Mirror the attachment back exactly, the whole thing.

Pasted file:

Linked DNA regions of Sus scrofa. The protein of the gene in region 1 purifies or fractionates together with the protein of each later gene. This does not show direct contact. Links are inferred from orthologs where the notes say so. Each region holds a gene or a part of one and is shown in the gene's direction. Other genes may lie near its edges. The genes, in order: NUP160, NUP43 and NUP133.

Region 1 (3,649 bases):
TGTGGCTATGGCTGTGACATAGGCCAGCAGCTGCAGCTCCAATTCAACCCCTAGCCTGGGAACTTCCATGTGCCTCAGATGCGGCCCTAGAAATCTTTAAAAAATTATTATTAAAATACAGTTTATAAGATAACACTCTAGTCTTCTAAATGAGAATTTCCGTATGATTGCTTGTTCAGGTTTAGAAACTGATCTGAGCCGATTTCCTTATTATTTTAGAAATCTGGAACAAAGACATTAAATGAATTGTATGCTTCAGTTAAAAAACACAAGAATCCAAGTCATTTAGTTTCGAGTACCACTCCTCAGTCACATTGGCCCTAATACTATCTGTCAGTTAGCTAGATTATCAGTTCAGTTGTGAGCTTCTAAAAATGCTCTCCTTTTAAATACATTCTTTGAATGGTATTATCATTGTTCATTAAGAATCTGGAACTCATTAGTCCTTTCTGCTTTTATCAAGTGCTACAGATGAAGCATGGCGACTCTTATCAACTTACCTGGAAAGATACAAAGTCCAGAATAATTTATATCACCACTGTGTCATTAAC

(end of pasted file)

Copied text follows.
Linked DNA regions of Sus scrofa. The protein of the gene in region 1 purifies or fractionates together with the protein of each later gene. This does not show direct contact. Links are inferred from orthologs where the notes say so. Each region holds a gene or a part of one and is shown in the gene's direction. Other genes may lie near its edges. The genes, in order: NUP160, NUP43 and NUP133.

Region 1 (3,649 bases):
TGTGGCTATGGCTGTGACATAGGCCAGCAGCTGCAGCTCCAATTCAACCCCTAGCCTGGGAACTTCCATGTGCCTCAGATGCGGCCCTAGAAATCTTTAAAAAATTATTATTAAAATACAGTTTATAAGATAACACTCTAGTCTTCTAAATGAGAATTTCCGTATGATTGCTTGTTCAGGTTTAGAAACTGATCTGAGCCGATTTCCTTATTATTTTAGAAATCTGGAACAAAGACATTAAATGAATTGTATGCTTCAGTTAAAAAACACAAGAATCCAAGTCATTTAGTTTCGAGTACCACTCCTCAGTCACATTGGCCCTAATACTATCTGTCAGTTAGCTAGATTATCAGTTCAGTTGTGAGCTTCTAAAAATGCTCTCCTTTTAAATACATTCTTTGAATGGTATTATCATTGTTCATTAAGAATCTGGAACTCATTAGTCCTTTCTGCTTTTATCAAGTGCTACAGATGAAGCATGGCGACTCTTATCAACTTACCTGGAAAGATACAAAGTCCAGAATAATTTATATCACCACTGTGTCATTAAC